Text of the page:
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SA is still funding fossil fuels despite environmental impact

By sheree bega Time of article published Jun 16, 2020

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The world’s biggest economies adopted the Paris Agreement in 2015 to combat climate change but have continued to bankroll $77 billion in public finance to “prop up” the fossil fuel industry.

A new report, Still Digging: G20 Governments Continue to Finance the Climate Crisis, finds that G20 countries have been pouring this amount into oil, gas, and coal projects through their international public finance institutions, more than three times what they are providing for clean energy.

South Africa provided at least R2.2bn a year in trade and development finance projects for coal projects between 2016 and 2018, says the report by Friends of the Earth U.S. and Oil Change International.

But “poor transparency” from the Development Bank of Southern Africa (DBSA), the Industrial Development Corporation (IDC) and the Export Credit Insurance Corporation of SA means support for oil, gas and coal is “likely higher” than the R2.2bn figure on record.

With the health and livelihoods of billions at immediate risk from Covid-19, governments around the world are preparing public spending packages of a magnitude they previously deemed unthinkable.

“In normal times, development finance institutions, export credit agencies and multilateral development banks (MDBs) already had an outsised impact on the overall energy landscape and more capacity than their private sector peers to act on the climate crisis. In the current moment, their potential influence has multiplied, and it is imperative that they change course.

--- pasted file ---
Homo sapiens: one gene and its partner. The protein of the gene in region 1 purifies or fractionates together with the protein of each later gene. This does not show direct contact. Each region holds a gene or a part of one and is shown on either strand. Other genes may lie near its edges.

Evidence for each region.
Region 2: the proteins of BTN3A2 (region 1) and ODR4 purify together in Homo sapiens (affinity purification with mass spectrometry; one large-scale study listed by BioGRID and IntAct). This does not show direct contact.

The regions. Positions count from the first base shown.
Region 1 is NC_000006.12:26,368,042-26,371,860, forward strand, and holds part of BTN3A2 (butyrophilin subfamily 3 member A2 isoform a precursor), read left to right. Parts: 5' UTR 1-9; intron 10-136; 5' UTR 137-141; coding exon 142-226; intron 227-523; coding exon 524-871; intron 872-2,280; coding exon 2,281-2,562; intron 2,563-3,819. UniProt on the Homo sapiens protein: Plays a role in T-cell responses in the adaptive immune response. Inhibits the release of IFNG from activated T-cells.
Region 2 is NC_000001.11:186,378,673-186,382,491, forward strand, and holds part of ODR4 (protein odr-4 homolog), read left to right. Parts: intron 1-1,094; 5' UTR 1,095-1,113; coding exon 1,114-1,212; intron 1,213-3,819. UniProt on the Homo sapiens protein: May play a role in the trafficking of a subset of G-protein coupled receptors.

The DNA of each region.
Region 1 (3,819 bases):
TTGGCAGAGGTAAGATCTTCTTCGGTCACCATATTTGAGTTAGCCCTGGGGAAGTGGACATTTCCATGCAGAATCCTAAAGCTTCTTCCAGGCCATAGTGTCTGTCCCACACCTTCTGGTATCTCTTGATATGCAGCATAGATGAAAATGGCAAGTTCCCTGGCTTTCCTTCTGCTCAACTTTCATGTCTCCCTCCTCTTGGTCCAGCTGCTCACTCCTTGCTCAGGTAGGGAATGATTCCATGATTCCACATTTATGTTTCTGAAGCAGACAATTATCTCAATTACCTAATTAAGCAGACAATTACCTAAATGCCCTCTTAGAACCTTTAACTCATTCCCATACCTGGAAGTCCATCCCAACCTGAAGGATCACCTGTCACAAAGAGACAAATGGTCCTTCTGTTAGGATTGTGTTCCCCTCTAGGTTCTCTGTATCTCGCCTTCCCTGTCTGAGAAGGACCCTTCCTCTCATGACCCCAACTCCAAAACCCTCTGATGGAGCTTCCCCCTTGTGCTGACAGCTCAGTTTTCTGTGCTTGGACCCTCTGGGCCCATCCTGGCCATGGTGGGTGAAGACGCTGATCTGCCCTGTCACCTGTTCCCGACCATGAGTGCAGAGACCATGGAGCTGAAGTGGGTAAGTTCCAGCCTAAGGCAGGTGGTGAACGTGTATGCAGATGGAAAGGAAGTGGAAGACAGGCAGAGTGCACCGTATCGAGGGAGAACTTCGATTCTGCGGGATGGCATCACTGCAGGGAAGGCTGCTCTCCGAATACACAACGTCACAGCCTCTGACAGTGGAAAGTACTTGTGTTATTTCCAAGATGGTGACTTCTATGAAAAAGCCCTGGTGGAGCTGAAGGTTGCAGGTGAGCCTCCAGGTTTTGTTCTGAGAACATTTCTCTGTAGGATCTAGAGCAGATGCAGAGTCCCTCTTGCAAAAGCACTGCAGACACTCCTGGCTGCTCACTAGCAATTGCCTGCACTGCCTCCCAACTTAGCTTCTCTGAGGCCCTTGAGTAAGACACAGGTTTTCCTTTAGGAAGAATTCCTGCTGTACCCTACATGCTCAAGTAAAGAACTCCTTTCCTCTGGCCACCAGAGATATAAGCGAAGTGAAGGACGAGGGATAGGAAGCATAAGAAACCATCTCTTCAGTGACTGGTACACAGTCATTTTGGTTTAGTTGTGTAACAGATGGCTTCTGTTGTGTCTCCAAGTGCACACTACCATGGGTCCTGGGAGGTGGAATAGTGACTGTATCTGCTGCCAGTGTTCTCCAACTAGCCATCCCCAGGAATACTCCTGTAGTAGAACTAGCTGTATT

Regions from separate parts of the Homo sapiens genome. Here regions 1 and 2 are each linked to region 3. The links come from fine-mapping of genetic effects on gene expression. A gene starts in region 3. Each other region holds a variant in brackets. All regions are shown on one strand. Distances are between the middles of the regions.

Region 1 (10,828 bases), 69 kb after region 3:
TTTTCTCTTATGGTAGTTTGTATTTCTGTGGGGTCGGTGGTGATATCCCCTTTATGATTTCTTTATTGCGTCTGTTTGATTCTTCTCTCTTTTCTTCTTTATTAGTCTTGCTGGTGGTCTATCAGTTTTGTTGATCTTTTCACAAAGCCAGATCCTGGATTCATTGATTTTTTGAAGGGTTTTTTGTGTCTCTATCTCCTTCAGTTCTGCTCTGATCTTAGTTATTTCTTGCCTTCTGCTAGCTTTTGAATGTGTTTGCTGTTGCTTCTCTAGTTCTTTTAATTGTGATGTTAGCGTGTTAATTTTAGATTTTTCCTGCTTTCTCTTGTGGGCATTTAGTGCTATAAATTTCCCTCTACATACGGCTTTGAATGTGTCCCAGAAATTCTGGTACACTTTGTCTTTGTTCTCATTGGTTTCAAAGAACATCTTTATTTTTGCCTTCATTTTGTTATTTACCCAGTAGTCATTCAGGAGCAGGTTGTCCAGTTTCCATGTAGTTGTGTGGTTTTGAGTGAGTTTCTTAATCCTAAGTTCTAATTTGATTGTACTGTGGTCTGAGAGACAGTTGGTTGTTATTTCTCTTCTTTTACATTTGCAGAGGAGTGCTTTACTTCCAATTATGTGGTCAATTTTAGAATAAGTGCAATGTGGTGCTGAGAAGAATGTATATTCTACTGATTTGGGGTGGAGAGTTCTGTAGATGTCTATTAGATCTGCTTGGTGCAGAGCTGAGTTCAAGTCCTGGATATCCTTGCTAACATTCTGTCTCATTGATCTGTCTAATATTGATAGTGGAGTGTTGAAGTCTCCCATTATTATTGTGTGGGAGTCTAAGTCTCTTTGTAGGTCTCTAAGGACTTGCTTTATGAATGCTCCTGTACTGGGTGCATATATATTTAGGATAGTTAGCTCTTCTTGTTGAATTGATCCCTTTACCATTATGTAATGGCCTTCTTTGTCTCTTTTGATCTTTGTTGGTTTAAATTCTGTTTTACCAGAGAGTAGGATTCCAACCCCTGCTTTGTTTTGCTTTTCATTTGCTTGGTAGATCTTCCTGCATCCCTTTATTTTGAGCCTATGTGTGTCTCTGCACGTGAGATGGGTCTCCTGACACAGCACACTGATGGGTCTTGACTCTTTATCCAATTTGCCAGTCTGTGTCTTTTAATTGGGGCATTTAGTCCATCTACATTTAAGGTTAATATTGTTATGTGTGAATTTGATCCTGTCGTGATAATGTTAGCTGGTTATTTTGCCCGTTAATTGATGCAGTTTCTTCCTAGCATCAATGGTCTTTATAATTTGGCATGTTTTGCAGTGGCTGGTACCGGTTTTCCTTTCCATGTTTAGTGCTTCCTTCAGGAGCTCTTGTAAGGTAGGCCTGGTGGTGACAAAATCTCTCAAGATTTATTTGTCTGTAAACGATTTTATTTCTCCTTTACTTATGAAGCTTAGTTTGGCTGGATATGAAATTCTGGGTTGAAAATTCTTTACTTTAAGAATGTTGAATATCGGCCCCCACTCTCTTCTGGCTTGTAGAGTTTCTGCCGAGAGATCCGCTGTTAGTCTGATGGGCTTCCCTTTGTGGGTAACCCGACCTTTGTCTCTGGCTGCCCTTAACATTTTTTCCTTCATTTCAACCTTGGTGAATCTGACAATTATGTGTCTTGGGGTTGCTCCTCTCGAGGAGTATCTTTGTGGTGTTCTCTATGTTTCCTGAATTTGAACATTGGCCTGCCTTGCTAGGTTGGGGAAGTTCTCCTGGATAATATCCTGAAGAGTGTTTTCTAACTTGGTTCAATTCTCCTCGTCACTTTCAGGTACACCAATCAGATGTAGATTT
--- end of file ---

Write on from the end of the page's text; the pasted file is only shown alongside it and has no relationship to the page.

“The fossil fuel sector was showing long-term signs of systemic decline before Covid-19 and has been quick to seize on this crisis with requests for massive subsidies and bailouts. We cannot afford for the wave of public finance that is being prepared for relief and recovery efforts to prop up the fossil fuel industry as it has in the past.”

But business as usual will “exacerbate the climate crisis already on our doorstep”.

The report found how G20 support for fossil fuels has not fallen since the Paris Agreement, “alarming at a time when avoiding the worst of climate change means no new finance should flow to oil, gas, or coal.

China, Japan, Canada, and South Korea were the largest providers of public finance to fossil fuels.

G20 support for coal has climbed, says the report. In South Africa, the level of public finance for coal that was reported nearly tripled, from R792m a year in 2013-2015 to R2.1bn in 2016-2018.

Australia, Brazil, SA and India were the only countries providing more support from public finance institutions for coal than oil and gas from 2016 to 2018. However, some institutions are leading the way in phasing out fossil fuel investment.

“The UK, Canada, France and three MDBs have enacted full or near-full restrictions on direct coal financing, and 14 others have partial restrictions. For oil and gas, the European Investment Bank has a near complete commitment to exclude new support, while France, Germany, Brazil, and six of the eight other multilateral development banks have partial restrictions.”

Glen Tyler-Davies, of 350Africa.org, said public finance institutions in SA and in particular the DBSA and IDC have failed to publicly account for how they are responding to the climate crisis.

“As development actors, these institutions should instead shape a just recovery from Covid-19 that ensures a more equitable, greener and resilient future.”

Last month, a report by the Centre for Environmental Rights found the investment policies of DBSA and IDC fall far short of international social, environmental and governance standards. 

The Saturday Star

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